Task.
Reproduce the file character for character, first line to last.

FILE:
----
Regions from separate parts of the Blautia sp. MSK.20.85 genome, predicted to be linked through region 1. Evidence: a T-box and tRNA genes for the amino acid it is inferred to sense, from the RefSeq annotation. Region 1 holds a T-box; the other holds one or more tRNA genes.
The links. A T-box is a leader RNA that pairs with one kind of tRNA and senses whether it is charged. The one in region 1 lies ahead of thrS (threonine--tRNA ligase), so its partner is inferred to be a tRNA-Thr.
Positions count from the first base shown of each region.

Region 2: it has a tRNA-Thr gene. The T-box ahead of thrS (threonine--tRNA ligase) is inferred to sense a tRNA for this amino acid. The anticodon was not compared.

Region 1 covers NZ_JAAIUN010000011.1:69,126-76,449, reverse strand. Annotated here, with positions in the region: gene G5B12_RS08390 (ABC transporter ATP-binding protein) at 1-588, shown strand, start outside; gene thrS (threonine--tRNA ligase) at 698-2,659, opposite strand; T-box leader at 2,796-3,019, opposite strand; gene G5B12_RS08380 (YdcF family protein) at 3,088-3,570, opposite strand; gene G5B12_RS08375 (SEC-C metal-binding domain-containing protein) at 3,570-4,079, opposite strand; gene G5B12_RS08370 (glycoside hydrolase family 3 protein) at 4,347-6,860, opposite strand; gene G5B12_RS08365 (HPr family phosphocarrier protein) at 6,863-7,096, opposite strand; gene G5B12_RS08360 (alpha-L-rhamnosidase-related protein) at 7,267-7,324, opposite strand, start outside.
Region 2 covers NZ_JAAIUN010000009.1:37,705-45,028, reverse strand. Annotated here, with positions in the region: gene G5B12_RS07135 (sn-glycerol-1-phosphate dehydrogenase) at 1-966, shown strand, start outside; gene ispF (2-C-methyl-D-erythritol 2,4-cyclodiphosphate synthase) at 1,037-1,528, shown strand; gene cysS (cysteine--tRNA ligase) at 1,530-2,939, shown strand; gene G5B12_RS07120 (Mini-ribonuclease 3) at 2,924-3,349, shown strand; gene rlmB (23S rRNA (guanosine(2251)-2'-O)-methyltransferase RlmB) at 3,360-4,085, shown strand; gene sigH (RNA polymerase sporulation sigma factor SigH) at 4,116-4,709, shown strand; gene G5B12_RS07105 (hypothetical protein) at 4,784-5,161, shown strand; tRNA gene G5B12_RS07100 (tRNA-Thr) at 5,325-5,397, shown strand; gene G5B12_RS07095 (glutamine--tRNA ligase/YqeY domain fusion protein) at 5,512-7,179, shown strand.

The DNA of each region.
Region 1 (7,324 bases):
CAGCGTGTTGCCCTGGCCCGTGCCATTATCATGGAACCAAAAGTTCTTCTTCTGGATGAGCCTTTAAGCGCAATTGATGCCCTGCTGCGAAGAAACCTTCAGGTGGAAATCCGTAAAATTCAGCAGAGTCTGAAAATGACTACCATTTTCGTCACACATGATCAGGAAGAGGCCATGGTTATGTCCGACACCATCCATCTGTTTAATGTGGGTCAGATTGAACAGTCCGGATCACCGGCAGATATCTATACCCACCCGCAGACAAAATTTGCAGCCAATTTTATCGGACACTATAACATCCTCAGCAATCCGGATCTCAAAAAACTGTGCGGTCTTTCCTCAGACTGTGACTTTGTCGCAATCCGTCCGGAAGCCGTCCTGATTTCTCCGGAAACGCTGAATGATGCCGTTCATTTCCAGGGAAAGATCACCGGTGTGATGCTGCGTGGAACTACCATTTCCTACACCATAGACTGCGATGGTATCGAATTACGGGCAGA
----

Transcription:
Regions from separate parts of the Blautia sp. MSK.20.85 genome, predicted to be linked through region 1. Evidence: a T-box and tRNA genes for the amino acid it is inferred to sense, from the RefSeq annotation. Region 1 holds a T-box; the other holds one or more tRNA genes.
The links. A T-box is a leader RNA that pairs with one kind of tRNA and senses whether it is charged. The one in region 1 lies ahead of thrS (threonine--tRNA ligase), so its partner is inferred to be a tRNA-Thr.
Positions count from the first base shown of each region.

Region 2: it has a tRNA-Thr gene. The T-box ahead of thrS (threonine--tRNA ligase) is inferred to sense a tRNA for this amino acid. The anticodon was not compared.

Region 1 covers NZ_JAAIUN010000011.1:69,126-76,449, reverse strand. Annotated here, with positions in the region: gene G5B12_RS08390 (ABC transporter ATP-binding protein) at 1-588, shown strand, start outside; gene thrS (threonine--tRNA ligase) at 698-2,659, opposite strand; T-box leader at 2,796-3,019, opposite strand; gene G5B12_RS08380 (YdcF family protein) at 3,088-3,570, opposite strand; gene G5B12_RS08375 (SEC-C metal-binding domain-containing protein) at 3,570-4,079, opposite strand; gene G5B12_RS08370 (glycoside hydrolase family 3 protein) at 4,347-6,860, opposite strand; gene G5B12_RS08365 (HPr family phosphocarrier protein) at 6,863-7,096, opposite strand; gene G5B12_RS08360 (alpha-L-rhamnosidase-related protein) at 7,267-7,324, opposite strand, start outside.
Region 2 covers NZ_JAAIUN010000009.1:37,705-45,028, reverse strand. Annotated here, with positions in the region: gene G5B12_RS07135 (sn-glycerol-1-phosphate dehydrogenase) at 1-966, shown strand, start outside; gene ispF (2-C-methyl-D-erythritol 2,4-cyclodiphosphate synthase) at 1,037-1,528, shown strand; gene cysS (cysteine--tRNA ligase) at 1,530-2,939, shown strand; gene G5B12_RS07120 (Mini-ribonuclease 3) at 2,924-3,349, shown strand; gene rlmB (23S rRNA (guanosine(2251)-2'-O)-methyltransferase RlmB) at 3,360-4,085, shown strand; gene sigH (RNA polymerase sporulation sigma factor SigH) at 4,116-4,709, shown strand; gene G5B12_RS07105 (hypothetical protein) at 4,784-5,161, shown strand; tRNA gene G5B12_RS07100 (tRNA-Thr) at 5,325-5,397, shown strand; gene G5B12_RS07095 (glutamine--tRNA ligase/YqeY domain fusion protein) at 5,512-7,179, shown strand.

The DNA of each region.
Region 1 (7,324 bases):
CAGCGTGTTGCCCTGGCCCGTGCCATTATCATGGAACCAAAAGTTCTTCTTCTGGATGAGCCTTTAAGCGCAATTGATGCCCTGCTGCGAAGAAACCTTCAGGTGGAAATCCGTAAAATTCAGCAGAGTCTGAAAATGACTACCATTTTCGTCACACATGATCAGGAAGAGGCCATGGTTATGTCCGACACCATCCATCTGTTTAATGTGGGTCAGATTGAACAGTCCGGATCACCGGCAGATATCTATACCCACCCGCAGACAAAATTTGCAGCCAATTTTATCGGACACTATAACATCCTCAGCAATCCGGATCTCAAAAAACTGTGCGGTCTTTCCTCAGACTGTGACTTTGTCGCAATCCGTCCGGAAGCCGTCCTGATTTCTCCGGAAACGCTGAATGATGCCGTTCATTTCCAGGGAAAGATCACCGGTGTGATGCTGCGTGGAACTACCATTTCCTACACCATAGACTGCGATGGTATCGAATTACGGGCAGA